Like Peter, each of us should be grieved if we have gotten back into our boat and rowed away from the shore and from the children of God to whom we are called to proclaim Christ. Give of what has been given you. Be a giver, not a taker. Be Christlike, a chosen race, a royal priesthood. Get out of your comfort zone (the boat). Leave the kingdom of me and tend His sheep; seek them out; invite them to meet your Savior. This isn’t a pastor-only command; it is a command to you and me, all who are followers of the one true living God. People won’t care how much you know until they see how much you care. Matthew 28:19 “Go therefore and make disciples of all nations, baptizing them in the name of the Father and of the Son and of the Holy Spirit, teaching them to observe all that I have commanded you. And behold, I am with you always, to the end of the age.

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God’s Law Psalm 119

By: Rev. James McManus

Some time ago I saw a video filmed by a missionary to China. It showed a group of native Christians receiving a copy of the Bible in their own language. These men and women were so excited because, for many of them, it was the first time they had the Bible in their own language, and it was their first time having their own personal copy of the Bible. The video shows them tearing into the box like children at Christmas, and they are laughing, weeping, and holding their copy of God’s word like it was the most valuable treasure in all the world. It’s one of those videos that makes you both smile at their joy, and groan at your own lack of passion for God’s word.

Psalm 119 contains that same passion for God’s word. It reads like a love poem about the Bible. “I hate the double-minded men, but I love your law. You are my refuge and shield; I have put my hope in your word” (Psalm 119.113-114). The author is clearly infatuated with God and His word, and he wants everyone who reads this Psalm to know exactly how he feels about God and His word. Psalm 119 is also a call to our convictions, to get us to consider our love for God’s word, if there be any love at all for it. It gets us to examine our desire to read and study and meditate on the Bible, so that we may be sanctified. Psalm 119 is a poem that is directed both to our mind and heart. It is a poem that is meant to make us more like its human and divine Author.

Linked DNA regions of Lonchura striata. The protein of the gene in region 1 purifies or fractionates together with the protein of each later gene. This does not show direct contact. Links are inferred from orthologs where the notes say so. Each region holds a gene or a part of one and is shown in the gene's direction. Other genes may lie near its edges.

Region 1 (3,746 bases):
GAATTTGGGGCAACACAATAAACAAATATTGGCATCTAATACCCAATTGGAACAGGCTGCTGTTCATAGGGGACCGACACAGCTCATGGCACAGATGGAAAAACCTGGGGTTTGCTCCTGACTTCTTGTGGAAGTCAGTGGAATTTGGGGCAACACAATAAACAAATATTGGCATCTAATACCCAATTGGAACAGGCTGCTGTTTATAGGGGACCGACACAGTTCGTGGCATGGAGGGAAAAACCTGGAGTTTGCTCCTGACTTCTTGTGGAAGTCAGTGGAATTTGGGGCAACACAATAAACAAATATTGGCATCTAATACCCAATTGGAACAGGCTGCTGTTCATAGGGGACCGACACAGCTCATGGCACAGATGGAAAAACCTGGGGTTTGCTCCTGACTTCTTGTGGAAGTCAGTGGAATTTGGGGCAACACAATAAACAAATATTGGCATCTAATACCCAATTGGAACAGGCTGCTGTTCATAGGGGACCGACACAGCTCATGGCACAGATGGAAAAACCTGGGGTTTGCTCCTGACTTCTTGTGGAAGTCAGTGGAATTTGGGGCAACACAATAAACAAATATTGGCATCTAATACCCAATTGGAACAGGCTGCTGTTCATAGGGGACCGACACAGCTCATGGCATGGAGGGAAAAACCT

Psalm 119 is a long love poem! It contains 176 verses and 315 lines. All of it is built around that one theme of love for God and His word; a long love poem about God and His word.

Psalm 119 is written as an acrostic poem. It is divided into twenty-two stanzas, one stanza for each letter of the Hebrew alphabet; within each stanza, each of the eight verses begins (in Hebrew) with that letter. Some speculate that it was written as an acrostic to aid in memorization. Twenty-two stanzas, each made up of eight verses, and all telling of a love for God and His word – that is something worth memorizing!

At nearly the center of this Psalm is v.97, “Oh, how I love your law! I meditate on it all the day.” I would say that this is the theme verse of this Psalm. Herein lies the passion and the conviction of the Psalmist for his God and His word. Notice where his love is placed: in God’s law. The law of God can refer to different things; it can refer to the 1st five books of the Bible, it can refer to the Ten Commandments, it can refer to other laws found in Scripture. It can also refer to all of Scripture, and that is what the psalmist is doing here. He is expressing his love for all of God’s word! When he wrote this, only the Old Testament was in place. His was a love of what all the Old Testament taught. It was a love that encompassed the Genesis account of the creation of all things, Noah and the flood, God using Moses to lead His people out of captivity, David killing Goliath, and Job and his suffering and restoration – the psalmist loves all of it! If it was in the Bible, the psalmist loved it. We understand that this law of God now includes the New Testament as well. For us, it is a love of Genesis to Revelation, and all that lies in between. If it is in the Bible, we love it!